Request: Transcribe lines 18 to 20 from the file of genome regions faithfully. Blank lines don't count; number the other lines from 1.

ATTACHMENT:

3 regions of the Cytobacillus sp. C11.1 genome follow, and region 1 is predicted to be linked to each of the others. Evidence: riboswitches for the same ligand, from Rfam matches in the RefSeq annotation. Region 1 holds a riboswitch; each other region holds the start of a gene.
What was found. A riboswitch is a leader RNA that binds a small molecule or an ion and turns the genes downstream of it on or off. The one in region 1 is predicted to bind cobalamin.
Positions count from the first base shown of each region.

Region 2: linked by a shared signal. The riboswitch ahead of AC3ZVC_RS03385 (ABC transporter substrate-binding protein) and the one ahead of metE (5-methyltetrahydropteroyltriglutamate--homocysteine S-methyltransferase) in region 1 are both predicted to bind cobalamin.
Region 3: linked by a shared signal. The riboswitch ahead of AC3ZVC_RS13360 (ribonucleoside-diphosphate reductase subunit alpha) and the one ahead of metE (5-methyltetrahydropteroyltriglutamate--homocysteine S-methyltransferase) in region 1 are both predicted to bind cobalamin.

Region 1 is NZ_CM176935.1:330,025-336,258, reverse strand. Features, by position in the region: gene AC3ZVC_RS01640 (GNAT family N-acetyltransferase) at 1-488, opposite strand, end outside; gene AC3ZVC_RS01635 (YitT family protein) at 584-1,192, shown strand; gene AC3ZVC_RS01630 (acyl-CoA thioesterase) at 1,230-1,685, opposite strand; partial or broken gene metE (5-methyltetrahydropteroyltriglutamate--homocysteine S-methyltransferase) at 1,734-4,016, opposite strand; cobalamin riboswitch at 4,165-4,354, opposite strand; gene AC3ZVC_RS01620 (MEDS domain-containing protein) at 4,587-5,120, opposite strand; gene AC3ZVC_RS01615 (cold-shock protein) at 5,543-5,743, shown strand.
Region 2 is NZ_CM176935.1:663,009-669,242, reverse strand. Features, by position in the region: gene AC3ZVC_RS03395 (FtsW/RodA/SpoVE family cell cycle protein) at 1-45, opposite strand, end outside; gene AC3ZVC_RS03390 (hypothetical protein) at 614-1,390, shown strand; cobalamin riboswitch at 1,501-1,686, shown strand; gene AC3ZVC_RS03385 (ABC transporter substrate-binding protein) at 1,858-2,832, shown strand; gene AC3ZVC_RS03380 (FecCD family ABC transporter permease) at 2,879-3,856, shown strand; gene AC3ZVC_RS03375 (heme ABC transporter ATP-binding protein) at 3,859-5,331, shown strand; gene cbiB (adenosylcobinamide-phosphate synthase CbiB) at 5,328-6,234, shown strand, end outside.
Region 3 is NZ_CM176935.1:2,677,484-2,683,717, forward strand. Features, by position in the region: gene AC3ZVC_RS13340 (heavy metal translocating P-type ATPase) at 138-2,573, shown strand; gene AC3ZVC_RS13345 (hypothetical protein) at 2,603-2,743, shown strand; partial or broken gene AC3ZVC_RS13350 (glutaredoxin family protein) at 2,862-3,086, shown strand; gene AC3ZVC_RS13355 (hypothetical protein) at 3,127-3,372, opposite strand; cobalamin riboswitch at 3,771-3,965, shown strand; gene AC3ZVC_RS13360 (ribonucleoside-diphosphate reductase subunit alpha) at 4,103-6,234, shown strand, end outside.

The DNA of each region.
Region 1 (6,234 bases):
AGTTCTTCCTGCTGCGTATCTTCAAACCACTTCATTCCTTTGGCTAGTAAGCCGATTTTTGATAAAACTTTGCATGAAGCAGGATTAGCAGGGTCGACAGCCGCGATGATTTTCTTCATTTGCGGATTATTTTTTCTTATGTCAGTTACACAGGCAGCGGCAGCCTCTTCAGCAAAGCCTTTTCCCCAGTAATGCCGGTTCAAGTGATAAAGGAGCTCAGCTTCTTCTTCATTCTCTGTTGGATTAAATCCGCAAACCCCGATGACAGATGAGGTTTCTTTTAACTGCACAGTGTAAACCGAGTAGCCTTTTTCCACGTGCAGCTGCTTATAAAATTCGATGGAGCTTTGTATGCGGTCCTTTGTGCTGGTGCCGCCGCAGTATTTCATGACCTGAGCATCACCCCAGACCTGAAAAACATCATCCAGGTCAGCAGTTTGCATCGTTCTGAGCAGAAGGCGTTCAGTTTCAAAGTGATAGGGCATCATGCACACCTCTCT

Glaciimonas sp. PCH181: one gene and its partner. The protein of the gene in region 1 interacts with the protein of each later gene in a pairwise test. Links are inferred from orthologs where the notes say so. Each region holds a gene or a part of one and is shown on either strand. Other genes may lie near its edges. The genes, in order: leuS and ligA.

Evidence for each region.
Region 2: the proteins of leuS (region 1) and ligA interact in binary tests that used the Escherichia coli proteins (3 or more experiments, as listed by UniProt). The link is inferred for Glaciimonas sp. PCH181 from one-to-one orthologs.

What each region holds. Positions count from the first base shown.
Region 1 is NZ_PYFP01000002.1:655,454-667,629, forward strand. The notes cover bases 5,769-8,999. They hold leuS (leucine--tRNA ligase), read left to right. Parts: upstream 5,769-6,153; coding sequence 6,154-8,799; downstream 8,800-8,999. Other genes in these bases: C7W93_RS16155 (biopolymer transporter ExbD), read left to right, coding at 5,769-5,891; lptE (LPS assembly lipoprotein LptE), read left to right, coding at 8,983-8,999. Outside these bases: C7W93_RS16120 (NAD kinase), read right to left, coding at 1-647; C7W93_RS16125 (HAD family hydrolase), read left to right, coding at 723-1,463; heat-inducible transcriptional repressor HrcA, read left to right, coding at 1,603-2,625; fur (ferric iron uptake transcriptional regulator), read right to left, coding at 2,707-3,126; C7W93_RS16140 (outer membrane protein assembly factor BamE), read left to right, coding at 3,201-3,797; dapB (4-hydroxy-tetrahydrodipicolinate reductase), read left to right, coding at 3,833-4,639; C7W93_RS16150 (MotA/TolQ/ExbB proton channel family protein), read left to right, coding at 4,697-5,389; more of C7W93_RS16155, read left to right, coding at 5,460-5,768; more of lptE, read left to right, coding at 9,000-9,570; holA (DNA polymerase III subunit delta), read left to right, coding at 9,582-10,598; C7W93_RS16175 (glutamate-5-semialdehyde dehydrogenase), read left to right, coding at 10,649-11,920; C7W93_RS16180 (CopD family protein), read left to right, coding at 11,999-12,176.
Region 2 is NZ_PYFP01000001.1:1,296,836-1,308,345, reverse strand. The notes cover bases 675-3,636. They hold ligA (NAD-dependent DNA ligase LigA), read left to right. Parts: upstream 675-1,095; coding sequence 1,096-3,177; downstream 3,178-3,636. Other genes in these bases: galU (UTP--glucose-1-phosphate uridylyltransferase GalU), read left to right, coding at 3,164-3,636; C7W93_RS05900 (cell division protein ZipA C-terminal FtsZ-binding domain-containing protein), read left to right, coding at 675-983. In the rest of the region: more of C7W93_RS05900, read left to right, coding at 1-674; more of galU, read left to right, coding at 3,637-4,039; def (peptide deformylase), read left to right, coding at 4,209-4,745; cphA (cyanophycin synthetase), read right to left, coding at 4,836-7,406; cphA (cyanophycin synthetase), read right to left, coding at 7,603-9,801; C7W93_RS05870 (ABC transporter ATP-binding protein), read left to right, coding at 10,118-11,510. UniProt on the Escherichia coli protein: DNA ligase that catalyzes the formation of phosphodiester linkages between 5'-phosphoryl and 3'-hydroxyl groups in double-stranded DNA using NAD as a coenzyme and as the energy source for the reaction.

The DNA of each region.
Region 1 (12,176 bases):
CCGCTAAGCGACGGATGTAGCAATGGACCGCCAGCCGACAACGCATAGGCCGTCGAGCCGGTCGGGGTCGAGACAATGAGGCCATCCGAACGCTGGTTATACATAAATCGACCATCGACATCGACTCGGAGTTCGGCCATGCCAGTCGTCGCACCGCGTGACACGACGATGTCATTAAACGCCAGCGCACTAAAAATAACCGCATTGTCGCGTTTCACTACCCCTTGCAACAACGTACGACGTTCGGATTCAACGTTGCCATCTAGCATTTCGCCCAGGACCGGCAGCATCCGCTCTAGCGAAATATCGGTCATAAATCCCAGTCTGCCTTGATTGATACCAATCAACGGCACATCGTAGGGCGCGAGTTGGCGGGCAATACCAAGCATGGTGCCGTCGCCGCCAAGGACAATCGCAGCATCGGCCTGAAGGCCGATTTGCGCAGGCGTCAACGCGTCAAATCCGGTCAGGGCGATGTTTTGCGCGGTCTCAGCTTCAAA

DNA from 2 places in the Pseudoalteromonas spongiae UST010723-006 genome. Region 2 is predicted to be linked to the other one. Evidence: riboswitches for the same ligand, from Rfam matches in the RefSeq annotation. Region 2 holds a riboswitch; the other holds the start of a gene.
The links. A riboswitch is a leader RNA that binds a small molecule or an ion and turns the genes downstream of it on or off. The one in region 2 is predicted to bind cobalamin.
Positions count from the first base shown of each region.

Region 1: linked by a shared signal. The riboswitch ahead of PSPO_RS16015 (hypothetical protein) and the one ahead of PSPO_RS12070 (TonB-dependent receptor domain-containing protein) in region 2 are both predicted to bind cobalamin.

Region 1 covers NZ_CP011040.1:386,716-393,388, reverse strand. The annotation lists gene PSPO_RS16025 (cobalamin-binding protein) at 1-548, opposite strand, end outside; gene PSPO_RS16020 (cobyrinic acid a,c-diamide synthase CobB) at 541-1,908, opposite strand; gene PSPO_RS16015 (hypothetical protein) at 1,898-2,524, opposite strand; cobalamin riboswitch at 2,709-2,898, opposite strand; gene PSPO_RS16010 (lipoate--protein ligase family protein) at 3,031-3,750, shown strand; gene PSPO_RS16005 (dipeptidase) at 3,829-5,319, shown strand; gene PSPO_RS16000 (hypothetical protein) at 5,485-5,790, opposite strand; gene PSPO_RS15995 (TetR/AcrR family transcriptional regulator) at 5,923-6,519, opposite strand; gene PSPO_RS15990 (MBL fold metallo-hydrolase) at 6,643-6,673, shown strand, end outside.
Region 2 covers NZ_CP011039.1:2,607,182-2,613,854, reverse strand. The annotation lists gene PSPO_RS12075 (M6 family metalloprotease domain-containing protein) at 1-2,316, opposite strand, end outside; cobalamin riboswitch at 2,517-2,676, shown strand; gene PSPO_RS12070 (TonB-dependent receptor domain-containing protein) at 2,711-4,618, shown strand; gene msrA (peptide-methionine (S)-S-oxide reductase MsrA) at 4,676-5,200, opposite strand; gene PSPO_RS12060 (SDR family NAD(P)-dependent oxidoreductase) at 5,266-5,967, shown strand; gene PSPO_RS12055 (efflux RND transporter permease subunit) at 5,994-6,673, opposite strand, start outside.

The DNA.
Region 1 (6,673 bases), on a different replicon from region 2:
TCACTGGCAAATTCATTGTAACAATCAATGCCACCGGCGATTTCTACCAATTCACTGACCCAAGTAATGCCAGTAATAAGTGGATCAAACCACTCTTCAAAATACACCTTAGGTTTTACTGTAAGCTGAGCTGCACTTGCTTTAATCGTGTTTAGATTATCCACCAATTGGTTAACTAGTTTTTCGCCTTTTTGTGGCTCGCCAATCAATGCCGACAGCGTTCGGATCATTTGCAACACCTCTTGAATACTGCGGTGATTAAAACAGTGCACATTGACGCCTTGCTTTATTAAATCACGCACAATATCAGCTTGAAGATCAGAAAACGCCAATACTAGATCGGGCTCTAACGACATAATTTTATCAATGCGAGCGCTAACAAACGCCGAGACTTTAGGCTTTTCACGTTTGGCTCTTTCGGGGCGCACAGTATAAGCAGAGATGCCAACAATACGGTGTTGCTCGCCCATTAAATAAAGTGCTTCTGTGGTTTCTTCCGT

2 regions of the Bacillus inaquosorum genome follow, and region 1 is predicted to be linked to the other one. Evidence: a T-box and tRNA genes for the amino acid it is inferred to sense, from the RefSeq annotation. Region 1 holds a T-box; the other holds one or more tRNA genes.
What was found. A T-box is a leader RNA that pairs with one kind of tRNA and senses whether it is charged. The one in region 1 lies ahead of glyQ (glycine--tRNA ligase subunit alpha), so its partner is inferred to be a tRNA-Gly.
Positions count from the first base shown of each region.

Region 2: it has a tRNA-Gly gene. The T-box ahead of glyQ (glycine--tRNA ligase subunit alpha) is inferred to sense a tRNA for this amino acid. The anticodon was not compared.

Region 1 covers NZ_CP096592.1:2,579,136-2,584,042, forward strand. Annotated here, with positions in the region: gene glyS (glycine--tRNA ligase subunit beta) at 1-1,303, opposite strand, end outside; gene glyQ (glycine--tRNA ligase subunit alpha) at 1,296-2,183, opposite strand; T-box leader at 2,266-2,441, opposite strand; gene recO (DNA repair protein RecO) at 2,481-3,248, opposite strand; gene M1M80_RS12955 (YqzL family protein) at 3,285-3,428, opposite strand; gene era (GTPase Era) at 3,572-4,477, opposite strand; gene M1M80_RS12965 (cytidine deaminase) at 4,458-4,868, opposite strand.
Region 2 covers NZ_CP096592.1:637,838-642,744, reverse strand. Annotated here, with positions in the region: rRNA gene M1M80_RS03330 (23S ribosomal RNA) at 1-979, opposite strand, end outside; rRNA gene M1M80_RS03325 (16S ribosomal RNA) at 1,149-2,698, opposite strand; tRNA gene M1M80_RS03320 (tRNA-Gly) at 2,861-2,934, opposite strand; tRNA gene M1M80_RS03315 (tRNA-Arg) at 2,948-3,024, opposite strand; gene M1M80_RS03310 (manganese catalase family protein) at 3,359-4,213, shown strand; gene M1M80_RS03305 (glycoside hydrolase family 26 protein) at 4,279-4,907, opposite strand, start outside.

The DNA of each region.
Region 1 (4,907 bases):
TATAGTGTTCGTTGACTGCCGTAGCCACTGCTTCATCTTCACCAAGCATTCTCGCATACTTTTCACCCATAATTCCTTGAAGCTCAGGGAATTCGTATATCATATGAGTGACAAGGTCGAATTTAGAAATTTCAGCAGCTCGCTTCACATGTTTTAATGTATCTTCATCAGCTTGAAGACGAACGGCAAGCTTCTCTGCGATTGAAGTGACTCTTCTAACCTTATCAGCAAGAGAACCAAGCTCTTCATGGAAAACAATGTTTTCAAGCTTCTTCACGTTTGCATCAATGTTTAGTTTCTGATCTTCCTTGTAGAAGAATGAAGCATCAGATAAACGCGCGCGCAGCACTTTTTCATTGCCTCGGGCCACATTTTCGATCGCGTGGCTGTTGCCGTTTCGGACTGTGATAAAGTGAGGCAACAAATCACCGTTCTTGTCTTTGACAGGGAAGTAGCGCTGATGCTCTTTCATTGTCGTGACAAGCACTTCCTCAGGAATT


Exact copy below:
The DNA of each region.
Region 1 (12,176 bases):
CCGCTAAGCGACGGATGTAGCAATGGACCGCCAGCCGACAACGCATAGGCCGTCGAGCCGGTCGGGGTCGAGACAATGAGGCCATCCGAACGCTGGTTATACATAAATCGACCATCGACATCGACTCGGAGTTCGGCCATGCCAGTCGTCGCACCGCGTGACACGACGATGTCATTAAACGCCAGCGCACTAAAAATAACCGCATTGTCGCGTTTCACTACCCCTTGCAACAACGTACGACGTTCGGATTCAACGTTGCCATCTAGCATTTCGCCCAGGACCGGCAGCATCCGCTCTAGCGAAATATCGGTCATAAATCCCAGTCTGCCTTGATTGATACCAATCAACGGCACATCGTAGGGCGCGAGTTGGCGGGCAATACCAAGCATGGTGCCGTCGCCGCCAAGGACAATCGCAGCATCGGCCTGAAGGCCGATTTGCGCAGGCGTCAACGCGTCAAATCCGGTCAGGGCGATGTTTTGCGCGGTCTCAGCTTCAAA